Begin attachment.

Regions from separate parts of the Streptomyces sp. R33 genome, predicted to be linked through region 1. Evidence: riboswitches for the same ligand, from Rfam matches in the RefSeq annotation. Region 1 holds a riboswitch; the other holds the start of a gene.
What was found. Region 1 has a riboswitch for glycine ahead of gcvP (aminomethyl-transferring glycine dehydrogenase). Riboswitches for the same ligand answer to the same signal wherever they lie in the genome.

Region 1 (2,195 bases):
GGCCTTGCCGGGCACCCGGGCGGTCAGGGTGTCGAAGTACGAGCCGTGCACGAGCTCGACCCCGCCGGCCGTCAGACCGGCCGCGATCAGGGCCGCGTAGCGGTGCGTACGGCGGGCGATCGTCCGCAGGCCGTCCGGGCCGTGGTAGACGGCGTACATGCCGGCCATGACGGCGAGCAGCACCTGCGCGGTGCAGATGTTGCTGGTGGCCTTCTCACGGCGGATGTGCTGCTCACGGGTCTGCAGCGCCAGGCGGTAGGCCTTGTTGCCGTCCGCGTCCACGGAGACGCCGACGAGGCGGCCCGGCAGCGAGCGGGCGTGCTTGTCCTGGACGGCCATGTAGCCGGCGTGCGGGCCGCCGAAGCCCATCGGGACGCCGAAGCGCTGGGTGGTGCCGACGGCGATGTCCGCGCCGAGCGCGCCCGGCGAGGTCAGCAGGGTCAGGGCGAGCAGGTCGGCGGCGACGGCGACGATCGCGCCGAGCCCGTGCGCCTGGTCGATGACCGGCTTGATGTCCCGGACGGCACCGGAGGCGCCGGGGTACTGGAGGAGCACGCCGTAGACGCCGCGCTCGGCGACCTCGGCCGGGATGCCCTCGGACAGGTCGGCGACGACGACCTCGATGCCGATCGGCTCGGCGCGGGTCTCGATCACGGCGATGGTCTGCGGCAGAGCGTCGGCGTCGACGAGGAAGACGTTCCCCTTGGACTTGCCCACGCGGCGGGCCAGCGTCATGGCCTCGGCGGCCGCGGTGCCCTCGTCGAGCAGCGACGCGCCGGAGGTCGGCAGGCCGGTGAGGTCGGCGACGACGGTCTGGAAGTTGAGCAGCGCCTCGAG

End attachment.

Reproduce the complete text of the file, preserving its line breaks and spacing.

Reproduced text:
Regions from separate parts of the Streptomyces sp. R33 genome, predicted to be linked through region 1. Evidence: riboswitches for the same ligand, from Rfam matches in the RefSeq annotation. Region 1 holds a riboswitch; the other holds the start of a gene.
What was found. Region 1 has a riboswitch for glycine ahead of gcvP (aminomethyl-transferring glycine dehydrogenase). Riboswitches for the same ligand answer to the same signal wherever they lie in the genome.

Region 1 (2,195 bases):
GGCCTTGCCGGGCACCCGGGCGGTCAGGGTGTCGAAGTACGAGCCGTGCACGAGCTCGACCCCGCCGGCCGTCAGACCGGCCGCGATCAGGGCCGCGTAGCGGTGCGTACGGCGGGCGATCGTCCGCAGGCCGTCCGGGCCGTGGTAGACGGCGTACATGCCGGCCATGACGGCGAGCAGCACCTGCGCGGTGCAGATGTTGCTGGTGGCCTTCTCACGGCGGATGTGCTGCTCACGGGTCTGCAGCGCCAGGCGGTAGGCCTTGTTGCCGTCCGCGTCCACGGAGACGCCGACGAGGCGGCCCGGCAGCGAGCGGGCGTGCTTGTCCTGGACGGCCATGTAGCCGGCGTGCGGGCCGCCGAAGCCCATCGGGACGCCGAAGCGCTGGGTGGTGCCGACGGCGATGTCCGCGCCGAGCGCGCCCGGCGAGGTCAGCAGGGTCAGGGCGAGCAGGTCGGCGGCGACGGCGACGATCGCGCCGAGCCCGTGCGCCTGGTCGATGACCGGCTTGATGTCCCGGACGGCACCGGAGGCGCCGGGGTACTGGAGGAGCACGCCGTAGACGCCGCGCTCGGCGACCTCGGCCGGGATGCCCTCGGACAGGTCGGCGACGACGACCTCGATGCCGATCGGCTCGGCGCGGGTCTCGATCACGGCGATGGTCTGCGGCAGAGCGTCGGCGTCGACGAGGAAGACGTTCCCCTTGGACTTGCCCACGCGGCGGGCCAGCGTCATGGCCTCGGCGGCCGCGGTGCCCTCGTCGAGCAGCGACGCGCCGGAGGTCGGCAGGCCGGTGAGGTCGGCGACGACGGTCTGGAAGTTGAGCAGCGCCTCGAG